Community theater, community ballet theater, has a special place in the hearts of a lot of real New Yorkers, many of whom regularly seek it out as a supplement to "big house" productions. It's always a given that the presenter will have to do more with less - usually with much, much less - usually with artists who have multiple jobs, struggle to pay for their own shoes, often have to pay for their daily classes at $15 a shot, but never question why they must skip a meal or walk across town instead of taking a bus, or allow the utility company to cut off their service.
Haglund remembers the days when all he ate were four bananas - because they were 4 for a $1 - which left him money for class. He had an acquaintance who slept in the park during summer trips to New York so that he could save up money for classes. All small sacrifices when one considers the high value of the privilege of participating in such an extraordinary art form.
Some people, including the majority of critics, are unable to appreciate the value of community ballet theater, because they generally only count the revolutions in pirouettes and assess the height of extensions when they attend performances. They are basically clueless when it comes to realizing the value of what they are seeing or recognizing the accomplishment of the artists under such difficult circumstances.
There's not much community ballet theater left in New York these days - except for all the Nutcracker productions. Most small venue "ballet" performances are performed in the contemporary language of a very limited ballet vocabulary, weak in syntax, that combines acrobatics with cheerleading movements. It pretty much amounts to a lot of creative vomit. Choreographers try to push the idea that any and every creative act is art and that by spurning the syntax and vocabulary of ballet, they are somehow moving the ballet art form forward. It mostly amounts to a bad joke.
Last evening Haglund attended the Lumiere Ballet's presentation of El Cid, which was choreographed by the company's co-founder, Venti Petrov, and performed by Petrov along with artists of wide ranging talents and experiences. Some had major professional ballet experience, some regional and community ballet experience, some musical theater experience, and one found ballet after a stint as a mutual fund analyst. Never mind that the suitability requirements for ballet are even stricter than in securities and that taking a bad risk while dancing can be more embarrassing than a bad stock choice - the transition from business to arts is unusual and gutsy.
From most standpoints, El Cid was successful. El Cid was the warrior who conquered the Moors to eventually win and govern Valencia. As the program notes by Edward Lewine explained, he could have been a fighter for a united Spain or small-time warlord, or perhaps some combination of both. Following his death, his fame and transformation to folk hero began with the penning of a Medieval poem. It's fantastic material for a story ballet, and contains all of the dramatic elements needed to fill an entire evening length production.
Composer Jules Massenet was captivated by the story which inspired him to write some of his most beautiful music. His suite "El Cid" is just extraordinary, and Petrov has selected many of its most memorable melodies for his choreography.
Petrov's choreography and staging were refreshing, creative, and showed considerable craftsmanship in stringing together steps to convey passion and drama - all in a most musical fashion. He, like another community story ballet maker, Francis Patrelle, has achieved what the common garden variety of New York contemporary choreographer has been unable to achieve: creating a new ballet work using the ballet vocabulary, ballet syntax, and a narrative structure.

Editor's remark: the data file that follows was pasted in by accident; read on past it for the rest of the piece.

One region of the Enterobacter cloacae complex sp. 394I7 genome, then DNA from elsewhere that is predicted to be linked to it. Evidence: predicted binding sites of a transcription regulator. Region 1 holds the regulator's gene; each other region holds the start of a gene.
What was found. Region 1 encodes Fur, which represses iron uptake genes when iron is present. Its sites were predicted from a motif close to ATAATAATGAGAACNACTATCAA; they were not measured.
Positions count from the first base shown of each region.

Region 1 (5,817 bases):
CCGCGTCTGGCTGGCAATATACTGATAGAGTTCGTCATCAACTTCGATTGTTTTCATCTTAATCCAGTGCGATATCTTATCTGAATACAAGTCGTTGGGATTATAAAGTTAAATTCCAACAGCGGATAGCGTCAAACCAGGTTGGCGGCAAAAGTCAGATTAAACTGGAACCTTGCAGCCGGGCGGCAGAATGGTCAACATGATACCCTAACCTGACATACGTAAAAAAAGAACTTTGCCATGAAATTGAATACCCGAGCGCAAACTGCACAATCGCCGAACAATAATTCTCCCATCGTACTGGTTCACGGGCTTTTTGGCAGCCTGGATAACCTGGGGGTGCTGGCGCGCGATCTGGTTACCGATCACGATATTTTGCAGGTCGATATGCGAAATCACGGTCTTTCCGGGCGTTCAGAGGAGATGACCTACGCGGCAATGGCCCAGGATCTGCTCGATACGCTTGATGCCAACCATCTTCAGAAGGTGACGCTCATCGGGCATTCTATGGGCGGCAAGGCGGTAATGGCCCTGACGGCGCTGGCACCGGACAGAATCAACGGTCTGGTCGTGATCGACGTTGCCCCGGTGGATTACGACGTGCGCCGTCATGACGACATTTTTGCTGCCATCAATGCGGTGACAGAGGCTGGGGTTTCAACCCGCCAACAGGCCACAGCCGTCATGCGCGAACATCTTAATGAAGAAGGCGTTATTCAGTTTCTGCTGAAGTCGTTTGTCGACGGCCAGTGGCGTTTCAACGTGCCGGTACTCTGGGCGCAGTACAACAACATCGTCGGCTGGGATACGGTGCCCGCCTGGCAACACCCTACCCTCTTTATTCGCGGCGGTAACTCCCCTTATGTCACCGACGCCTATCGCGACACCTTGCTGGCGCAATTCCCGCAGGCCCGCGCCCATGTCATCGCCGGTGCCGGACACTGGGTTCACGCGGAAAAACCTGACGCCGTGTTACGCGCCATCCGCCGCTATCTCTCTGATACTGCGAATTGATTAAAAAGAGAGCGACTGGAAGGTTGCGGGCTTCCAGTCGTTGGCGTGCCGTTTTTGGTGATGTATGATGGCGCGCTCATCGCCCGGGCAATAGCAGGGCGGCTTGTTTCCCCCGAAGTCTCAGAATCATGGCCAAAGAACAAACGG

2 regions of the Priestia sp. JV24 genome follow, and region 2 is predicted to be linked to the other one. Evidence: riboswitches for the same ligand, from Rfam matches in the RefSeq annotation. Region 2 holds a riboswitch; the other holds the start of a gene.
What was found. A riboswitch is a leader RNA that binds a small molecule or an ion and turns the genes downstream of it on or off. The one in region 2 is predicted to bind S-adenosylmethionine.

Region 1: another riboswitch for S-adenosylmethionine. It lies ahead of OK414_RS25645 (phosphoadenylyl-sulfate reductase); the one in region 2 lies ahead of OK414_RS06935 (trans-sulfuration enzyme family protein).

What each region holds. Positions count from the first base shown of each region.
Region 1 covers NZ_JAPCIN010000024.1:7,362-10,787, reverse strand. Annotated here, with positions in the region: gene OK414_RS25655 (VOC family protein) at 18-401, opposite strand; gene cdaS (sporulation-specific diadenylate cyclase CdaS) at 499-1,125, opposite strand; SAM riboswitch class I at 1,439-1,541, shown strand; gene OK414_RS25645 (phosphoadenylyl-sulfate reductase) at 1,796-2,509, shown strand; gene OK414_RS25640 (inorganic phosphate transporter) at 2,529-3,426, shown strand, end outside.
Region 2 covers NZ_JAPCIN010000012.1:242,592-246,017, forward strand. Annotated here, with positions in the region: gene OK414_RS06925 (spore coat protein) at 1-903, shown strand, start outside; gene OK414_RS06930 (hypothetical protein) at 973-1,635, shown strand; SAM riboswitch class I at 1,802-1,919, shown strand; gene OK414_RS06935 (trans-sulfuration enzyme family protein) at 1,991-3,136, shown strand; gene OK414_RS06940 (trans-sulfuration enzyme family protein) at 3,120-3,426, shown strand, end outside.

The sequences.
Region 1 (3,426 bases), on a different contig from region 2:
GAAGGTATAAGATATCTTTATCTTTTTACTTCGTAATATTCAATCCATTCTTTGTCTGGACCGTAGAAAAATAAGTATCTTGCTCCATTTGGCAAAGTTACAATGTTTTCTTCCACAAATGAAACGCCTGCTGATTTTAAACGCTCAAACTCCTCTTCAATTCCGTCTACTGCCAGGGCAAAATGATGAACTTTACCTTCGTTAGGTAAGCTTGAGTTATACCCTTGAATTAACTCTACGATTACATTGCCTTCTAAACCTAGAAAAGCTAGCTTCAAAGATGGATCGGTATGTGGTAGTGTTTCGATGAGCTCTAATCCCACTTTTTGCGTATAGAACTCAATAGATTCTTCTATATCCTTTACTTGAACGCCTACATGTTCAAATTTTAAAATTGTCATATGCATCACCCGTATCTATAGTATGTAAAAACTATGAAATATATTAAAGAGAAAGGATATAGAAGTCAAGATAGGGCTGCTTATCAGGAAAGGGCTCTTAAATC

Throughout the choreography, one sensed that it would all benefit from more dancers. Where three or four women performed ensemble work, Haglund envisioned a group twice the size. Ditto with the warriors. There was a broad range of technical ability among the dancers, but they all succeeded in dispatching the choreography competently and infusing it with the required drama.
Gabriela Gonzales as Jimena, the female central character, was impressive technically and dramatically. She sucked the audience into her passion and misery and was musically expressive. Venti Petrov as El Cid perhaps choreographed more ambitiously than his physical conditioning could keep up with. At times, it was a little like listening to Burt Bacharach sing his own songs. As fantastic as the songs were, you wished Dionne Warwick or Gene Pitney was singing them. Nevertheless, you listened intently and enjoyed them.
Floriane Zaccaria as The Infanta made a nice contrast with Gonzales's Jimena. The warriors (Josh Christopher, Igor Konyukhov, Christian Serrano, and Andrew Taft) had more than respectable elevation in their jumps. Prayla Cuomo, Lalasa Cuomo, Traci Finch, Aina Tadokoro as the Ladies-in-Waiting danced well as an ensemble. In an all too brief appearance, Alex Tressor as Don Diego (El Cid's father) stoically accepted a glove slapping to his face.
Fadi Khouri, Joseph Garland, Jocelyn Delifer, Samuel Humphreys, Jeremy Canade, Tanner Schwartz, Ariane Mahler, Irene Prziwara, and Natalia Brillante rounded out the cast and contributed to an all around solid effort.
Petrov expanded this production from a one-act version presented last year at the New York Conservatory of Dance. It would be nice if he continued to tinker and refine El Cid and eventually presented it again. Haglund enjoyed the performance immensely and was touched by the artists' commitment and energy. Here's a little Giuseppe Zanotti Easter Pump Bump Award for the entire cast: